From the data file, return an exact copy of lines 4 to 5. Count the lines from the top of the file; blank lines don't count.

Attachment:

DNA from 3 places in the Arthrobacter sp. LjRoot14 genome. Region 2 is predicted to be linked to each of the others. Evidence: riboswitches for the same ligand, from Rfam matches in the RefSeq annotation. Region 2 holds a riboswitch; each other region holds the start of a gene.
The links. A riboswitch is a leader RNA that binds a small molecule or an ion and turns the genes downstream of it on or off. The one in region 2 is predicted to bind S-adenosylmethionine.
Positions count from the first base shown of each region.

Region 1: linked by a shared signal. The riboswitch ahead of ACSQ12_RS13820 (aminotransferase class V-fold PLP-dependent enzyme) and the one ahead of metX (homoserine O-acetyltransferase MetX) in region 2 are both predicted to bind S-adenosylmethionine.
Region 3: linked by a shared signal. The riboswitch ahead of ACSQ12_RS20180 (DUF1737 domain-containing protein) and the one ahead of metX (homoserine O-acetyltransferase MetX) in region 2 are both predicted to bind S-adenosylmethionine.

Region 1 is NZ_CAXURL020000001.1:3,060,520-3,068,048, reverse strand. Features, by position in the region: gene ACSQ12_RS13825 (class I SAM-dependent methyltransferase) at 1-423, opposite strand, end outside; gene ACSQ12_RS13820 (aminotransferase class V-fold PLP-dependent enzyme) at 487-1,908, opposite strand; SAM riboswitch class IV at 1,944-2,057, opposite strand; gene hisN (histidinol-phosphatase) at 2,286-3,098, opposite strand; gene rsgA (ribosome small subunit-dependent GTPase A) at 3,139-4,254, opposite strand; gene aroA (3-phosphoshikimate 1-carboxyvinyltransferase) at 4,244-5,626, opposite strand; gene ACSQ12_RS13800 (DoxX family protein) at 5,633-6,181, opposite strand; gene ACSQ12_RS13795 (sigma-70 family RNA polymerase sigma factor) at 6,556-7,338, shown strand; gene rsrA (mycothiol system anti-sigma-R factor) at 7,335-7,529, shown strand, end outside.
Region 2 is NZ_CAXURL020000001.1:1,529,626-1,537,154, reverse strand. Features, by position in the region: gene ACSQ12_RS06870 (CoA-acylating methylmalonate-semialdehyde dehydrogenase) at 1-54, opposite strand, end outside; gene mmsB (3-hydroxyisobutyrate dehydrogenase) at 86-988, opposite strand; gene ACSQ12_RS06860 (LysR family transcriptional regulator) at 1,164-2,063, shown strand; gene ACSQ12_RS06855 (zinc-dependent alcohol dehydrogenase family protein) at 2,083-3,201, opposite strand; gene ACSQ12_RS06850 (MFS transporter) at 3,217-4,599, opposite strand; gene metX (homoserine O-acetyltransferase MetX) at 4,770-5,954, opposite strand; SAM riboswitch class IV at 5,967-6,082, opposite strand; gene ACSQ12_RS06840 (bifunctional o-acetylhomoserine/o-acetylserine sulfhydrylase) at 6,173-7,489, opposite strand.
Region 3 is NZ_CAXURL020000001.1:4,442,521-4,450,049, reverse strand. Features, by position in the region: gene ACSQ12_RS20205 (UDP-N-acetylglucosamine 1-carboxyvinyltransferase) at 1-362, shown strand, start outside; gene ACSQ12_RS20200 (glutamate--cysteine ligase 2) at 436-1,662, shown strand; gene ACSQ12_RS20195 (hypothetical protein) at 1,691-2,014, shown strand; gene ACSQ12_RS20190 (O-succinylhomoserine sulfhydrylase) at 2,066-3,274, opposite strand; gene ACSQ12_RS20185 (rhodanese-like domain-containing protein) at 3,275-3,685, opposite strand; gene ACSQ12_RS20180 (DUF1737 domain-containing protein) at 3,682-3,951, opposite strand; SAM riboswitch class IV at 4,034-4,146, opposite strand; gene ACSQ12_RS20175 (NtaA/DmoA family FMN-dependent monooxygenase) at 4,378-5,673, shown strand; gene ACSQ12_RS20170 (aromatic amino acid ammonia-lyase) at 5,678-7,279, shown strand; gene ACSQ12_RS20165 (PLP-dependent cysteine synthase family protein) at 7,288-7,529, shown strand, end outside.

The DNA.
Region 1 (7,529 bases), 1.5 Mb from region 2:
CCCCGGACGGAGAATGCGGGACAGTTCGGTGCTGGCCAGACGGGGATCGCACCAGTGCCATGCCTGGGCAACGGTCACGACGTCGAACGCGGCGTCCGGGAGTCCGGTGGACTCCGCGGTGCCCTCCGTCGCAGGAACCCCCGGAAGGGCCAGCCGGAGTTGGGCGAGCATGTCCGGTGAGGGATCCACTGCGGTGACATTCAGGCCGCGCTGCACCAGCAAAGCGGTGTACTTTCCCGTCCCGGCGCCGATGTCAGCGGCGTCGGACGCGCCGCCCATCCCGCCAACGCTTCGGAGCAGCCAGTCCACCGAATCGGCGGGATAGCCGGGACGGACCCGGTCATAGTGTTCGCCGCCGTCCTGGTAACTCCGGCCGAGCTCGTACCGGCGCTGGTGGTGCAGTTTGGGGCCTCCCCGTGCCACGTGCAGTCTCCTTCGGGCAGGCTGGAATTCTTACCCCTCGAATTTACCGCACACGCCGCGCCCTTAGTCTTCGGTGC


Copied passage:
Region 1: linked by a shared signal. The riboswitch ahead of ACSQ12_RS13820 (aminotransferase class V-fold PLP-dependent enzyme) and the one ahead of metX (homoserine O-acetyltransferase MetX) in region 2 are both predicted to bind S-adenosylmethionine.
Region 3: linked by a shared signal. The riboswitch ahead of ACSQ12_RS20180 (DUF1737 domain-containing protein) and the one ahead of metX (homoserine O-acetyltransferase MetX) in region 2 are both predicted to bind S-adenosylmethionine.